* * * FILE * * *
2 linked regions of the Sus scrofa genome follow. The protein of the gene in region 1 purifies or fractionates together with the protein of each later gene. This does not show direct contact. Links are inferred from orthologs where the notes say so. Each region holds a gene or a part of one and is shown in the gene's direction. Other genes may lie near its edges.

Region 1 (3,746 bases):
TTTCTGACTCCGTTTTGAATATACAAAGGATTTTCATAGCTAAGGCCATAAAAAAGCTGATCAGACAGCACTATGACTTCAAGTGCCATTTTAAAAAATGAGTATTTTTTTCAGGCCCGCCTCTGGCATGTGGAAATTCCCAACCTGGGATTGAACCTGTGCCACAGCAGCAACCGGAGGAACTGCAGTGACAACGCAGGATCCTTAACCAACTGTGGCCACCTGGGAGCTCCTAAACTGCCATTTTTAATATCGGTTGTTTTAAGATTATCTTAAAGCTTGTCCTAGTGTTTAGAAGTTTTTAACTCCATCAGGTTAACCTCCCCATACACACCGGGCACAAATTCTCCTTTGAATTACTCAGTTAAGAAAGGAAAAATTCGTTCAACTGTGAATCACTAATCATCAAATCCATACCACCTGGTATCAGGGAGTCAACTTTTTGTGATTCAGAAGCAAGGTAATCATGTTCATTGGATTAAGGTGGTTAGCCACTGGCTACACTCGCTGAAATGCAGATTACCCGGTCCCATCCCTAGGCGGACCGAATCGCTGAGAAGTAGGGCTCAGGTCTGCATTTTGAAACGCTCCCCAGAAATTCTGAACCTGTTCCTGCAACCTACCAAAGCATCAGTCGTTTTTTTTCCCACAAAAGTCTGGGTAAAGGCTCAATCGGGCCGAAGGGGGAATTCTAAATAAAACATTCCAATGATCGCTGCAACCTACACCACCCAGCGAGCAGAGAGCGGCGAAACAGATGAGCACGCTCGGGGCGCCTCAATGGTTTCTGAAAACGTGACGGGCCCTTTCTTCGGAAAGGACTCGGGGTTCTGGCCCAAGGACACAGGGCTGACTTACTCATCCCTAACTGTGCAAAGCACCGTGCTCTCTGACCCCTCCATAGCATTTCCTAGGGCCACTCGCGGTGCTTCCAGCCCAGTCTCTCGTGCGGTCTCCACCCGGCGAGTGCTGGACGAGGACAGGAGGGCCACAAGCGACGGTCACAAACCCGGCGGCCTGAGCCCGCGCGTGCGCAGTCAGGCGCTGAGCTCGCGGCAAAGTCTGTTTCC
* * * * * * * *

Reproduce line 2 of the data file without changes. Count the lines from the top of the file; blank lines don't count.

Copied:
Region 1 (3,746 bases):